Teachers in Connecticut are part of the Teachers’ Retirement System, which provides state retirement benefits to retired teachers. This system also provides a disability allowance to teachers who can no longer teach due to disability. The disability can be either physical or mental, or a combination of the two. This system is administered by the Teachers’ Retirement Board (TRB). In recent years, this Board has been denying applications for a disability benefit requested by teachers who became disabled while they were teaching, if they applied after they left teaching, and after they stopped being an “active” member of the Teachers’ Retirement System. A groundbreaking court decision should put a stop to this unfair practice. This decision is Trudeau v. Connecticut Teachers’ Retirement Board, HHB-cv-21-6063214 (December 22, 2021). The court held that, as long as the teacher became disabled while actively teaching, then the teacher could file an application even if it is many years after that teacher stopped teaching.
Once a teacher stops work due to a disability, they will eventually stop being considered an active member of the Teachers’ Retirement System. If they have paid into the Teachers’ Retirement System, they are considered inactive members. The TRB, until the court decision, would not allow a former teacher to even apply for this benefit if the teacher did not apply while still an active member. This policy of the Board led to great hardship for some former teachers. A teacher, who leaves work due to a disability, may be hoping that she can recover and eventually go back to work. While undergoing rehabilitation or medical treatment, her status as an active member may lapse. According to the TRB, this meant that she would not be allowed to apply for benefits. It was the policy of the TRB to simply send the application for benefits back to the teacher and refuse to process it.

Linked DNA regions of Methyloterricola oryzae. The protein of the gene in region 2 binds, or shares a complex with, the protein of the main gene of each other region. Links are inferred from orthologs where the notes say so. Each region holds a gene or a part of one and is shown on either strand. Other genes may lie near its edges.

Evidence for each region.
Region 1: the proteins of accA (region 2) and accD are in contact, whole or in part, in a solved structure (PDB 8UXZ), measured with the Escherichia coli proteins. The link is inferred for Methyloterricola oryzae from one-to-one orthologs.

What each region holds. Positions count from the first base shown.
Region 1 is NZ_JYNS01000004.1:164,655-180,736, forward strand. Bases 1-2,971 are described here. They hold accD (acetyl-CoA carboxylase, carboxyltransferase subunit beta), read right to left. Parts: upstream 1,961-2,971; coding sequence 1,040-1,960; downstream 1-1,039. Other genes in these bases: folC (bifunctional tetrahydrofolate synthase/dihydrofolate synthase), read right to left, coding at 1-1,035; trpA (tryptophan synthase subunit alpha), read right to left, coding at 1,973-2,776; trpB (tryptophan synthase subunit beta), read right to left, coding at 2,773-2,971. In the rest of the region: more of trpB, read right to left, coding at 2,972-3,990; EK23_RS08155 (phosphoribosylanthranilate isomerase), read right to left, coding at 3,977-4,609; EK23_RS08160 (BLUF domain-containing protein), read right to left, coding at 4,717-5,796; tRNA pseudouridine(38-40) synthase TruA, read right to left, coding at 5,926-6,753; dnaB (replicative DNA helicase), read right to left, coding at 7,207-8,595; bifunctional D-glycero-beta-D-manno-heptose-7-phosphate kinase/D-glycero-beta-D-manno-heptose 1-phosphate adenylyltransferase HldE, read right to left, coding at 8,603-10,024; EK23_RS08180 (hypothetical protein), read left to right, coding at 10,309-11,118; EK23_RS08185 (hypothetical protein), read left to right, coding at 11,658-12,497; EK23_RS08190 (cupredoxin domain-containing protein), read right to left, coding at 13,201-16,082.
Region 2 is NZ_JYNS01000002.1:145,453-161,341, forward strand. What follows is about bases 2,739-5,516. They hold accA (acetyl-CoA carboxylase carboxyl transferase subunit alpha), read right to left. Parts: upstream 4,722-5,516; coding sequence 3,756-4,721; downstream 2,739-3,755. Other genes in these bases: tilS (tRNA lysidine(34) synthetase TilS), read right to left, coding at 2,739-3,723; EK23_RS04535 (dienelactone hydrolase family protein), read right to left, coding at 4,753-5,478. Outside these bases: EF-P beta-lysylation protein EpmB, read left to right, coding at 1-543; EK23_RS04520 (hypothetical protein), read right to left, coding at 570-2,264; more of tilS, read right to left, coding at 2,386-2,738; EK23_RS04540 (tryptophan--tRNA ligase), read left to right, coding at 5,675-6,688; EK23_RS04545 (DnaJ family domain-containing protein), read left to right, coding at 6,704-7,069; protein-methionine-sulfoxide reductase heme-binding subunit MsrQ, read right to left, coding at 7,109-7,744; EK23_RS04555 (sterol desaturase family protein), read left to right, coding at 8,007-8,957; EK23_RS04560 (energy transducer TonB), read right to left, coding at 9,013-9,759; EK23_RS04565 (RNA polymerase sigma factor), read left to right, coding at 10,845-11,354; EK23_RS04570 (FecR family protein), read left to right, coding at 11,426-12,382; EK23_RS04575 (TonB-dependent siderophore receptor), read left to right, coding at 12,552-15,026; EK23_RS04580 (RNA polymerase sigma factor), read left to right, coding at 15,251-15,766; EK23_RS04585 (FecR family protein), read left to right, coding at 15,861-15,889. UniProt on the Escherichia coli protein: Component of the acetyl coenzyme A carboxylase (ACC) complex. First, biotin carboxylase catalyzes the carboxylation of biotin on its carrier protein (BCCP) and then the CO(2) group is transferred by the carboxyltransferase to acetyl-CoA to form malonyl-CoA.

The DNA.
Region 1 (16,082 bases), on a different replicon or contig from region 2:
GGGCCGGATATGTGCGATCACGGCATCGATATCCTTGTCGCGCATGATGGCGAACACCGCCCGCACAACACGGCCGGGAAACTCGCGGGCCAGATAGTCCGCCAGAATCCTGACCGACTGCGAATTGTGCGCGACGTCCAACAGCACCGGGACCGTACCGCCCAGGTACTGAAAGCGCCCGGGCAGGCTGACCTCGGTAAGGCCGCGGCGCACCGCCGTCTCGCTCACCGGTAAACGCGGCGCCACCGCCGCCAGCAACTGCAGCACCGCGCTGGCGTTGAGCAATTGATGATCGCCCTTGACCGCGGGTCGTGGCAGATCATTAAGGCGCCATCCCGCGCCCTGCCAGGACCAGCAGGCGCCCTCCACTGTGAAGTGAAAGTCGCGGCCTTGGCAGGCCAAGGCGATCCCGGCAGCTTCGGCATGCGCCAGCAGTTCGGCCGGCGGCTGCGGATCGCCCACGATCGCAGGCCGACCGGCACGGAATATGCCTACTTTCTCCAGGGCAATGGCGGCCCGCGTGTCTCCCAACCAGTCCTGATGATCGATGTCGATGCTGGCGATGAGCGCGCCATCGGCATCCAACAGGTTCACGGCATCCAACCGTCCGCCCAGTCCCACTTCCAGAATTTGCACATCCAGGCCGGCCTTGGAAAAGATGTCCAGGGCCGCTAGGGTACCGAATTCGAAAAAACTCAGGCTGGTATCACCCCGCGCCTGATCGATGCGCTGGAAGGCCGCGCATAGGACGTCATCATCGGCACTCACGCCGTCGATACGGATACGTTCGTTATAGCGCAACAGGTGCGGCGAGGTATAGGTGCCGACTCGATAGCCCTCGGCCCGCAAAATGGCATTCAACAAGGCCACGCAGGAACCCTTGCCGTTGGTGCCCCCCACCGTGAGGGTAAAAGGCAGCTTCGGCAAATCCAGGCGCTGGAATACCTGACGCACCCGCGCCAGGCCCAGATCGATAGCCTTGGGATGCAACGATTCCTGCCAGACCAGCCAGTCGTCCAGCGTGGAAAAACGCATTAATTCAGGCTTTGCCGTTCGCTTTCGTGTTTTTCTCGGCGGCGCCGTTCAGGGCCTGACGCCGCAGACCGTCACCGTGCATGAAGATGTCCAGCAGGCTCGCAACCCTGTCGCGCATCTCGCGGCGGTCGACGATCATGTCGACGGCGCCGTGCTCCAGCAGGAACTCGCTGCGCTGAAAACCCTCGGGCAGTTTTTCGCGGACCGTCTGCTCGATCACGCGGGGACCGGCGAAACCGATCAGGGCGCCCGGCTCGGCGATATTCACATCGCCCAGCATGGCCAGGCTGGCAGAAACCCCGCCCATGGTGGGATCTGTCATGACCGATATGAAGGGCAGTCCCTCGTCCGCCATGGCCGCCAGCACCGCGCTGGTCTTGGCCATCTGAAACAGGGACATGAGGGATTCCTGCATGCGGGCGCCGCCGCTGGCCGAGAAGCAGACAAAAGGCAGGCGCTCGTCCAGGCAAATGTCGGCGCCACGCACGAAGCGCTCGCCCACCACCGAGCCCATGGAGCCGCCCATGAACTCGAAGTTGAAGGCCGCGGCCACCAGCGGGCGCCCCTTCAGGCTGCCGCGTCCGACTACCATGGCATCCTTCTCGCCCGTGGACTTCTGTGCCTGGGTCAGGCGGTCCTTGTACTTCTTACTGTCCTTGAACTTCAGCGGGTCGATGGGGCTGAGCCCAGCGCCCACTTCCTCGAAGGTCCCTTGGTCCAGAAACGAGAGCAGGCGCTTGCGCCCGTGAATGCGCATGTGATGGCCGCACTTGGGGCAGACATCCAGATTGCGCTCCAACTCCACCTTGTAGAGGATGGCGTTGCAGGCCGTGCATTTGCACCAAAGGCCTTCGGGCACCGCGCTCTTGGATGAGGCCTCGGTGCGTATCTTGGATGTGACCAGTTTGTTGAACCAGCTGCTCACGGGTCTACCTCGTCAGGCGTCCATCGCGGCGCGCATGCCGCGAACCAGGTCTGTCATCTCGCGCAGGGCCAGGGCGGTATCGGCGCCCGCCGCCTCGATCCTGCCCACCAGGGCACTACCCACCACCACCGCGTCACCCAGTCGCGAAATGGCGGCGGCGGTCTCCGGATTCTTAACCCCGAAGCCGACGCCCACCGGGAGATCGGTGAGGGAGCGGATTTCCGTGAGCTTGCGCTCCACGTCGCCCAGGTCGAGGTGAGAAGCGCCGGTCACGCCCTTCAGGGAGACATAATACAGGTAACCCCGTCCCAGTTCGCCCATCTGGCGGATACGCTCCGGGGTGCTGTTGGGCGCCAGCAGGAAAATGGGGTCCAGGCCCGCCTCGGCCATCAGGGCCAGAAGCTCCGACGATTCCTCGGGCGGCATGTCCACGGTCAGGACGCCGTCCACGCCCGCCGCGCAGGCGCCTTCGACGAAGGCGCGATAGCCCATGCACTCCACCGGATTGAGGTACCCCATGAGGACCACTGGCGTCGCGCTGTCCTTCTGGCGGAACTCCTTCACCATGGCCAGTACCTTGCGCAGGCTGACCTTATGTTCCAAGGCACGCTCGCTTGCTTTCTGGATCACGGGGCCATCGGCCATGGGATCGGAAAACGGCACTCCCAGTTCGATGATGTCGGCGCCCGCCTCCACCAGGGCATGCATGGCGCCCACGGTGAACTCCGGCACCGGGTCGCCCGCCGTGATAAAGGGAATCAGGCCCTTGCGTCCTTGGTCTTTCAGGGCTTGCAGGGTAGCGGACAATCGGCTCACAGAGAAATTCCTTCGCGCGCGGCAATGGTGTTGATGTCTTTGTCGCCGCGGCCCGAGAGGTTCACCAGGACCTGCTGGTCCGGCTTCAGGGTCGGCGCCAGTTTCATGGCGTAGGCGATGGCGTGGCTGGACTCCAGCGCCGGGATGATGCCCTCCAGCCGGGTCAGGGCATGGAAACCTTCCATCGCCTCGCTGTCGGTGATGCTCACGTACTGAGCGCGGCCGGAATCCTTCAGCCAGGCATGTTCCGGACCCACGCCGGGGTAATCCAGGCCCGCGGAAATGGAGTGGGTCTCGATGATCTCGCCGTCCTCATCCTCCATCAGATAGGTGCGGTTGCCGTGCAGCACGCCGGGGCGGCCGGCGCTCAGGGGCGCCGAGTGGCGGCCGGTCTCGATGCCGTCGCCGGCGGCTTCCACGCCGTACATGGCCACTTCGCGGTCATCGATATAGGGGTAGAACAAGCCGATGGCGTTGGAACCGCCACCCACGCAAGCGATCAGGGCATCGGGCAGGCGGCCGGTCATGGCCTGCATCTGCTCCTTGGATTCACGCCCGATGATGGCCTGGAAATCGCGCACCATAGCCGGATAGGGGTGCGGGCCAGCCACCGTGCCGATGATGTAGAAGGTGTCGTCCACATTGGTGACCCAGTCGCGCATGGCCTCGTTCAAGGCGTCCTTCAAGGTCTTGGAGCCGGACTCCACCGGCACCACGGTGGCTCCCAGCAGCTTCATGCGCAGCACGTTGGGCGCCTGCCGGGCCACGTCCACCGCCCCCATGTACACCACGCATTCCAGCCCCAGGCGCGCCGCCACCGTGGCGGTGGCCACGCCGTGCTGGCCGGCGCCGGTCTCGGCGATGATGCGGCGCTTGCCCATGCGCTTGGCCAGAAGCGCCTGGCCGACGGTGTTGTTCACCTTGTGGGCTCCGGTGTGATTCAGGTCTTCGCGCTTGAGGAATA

Many Connecticut teachers do not apply for TRB disability benefits because they are not aware of the benefits offered by the Connecticut teacher’s retirement system. When they are injured or become sick, they are immediately put on their town’s Long-Term Disability (LTD) plan. It is a mistake not to apply for TRB benefits. These LTD insurance plans generally end at age 65. The TRB benefits do not. Teachers also do not accrue service credits under the Connecticut teacher’s retirement system if they are not receiving disability benefits from the TRB. These credits are important when the teacher reaches retirement age. Teachers do not accrue credits if they are just on LTD insurance benefits.
Any teacher who is too disabled to teach should file a written application for disability benefits from the TRB. Do not let the TRB discourage you from filing that application. Do not let the information on the TRB’s website discourage you from applying.
Zimberlin Law LLC represented the teacher in Trudeau v. Connecticut Teachers’ Retirement Board. If you are a Connecticut teacher who has a disability and you can no longer teach, call Zimberlin Law LLC.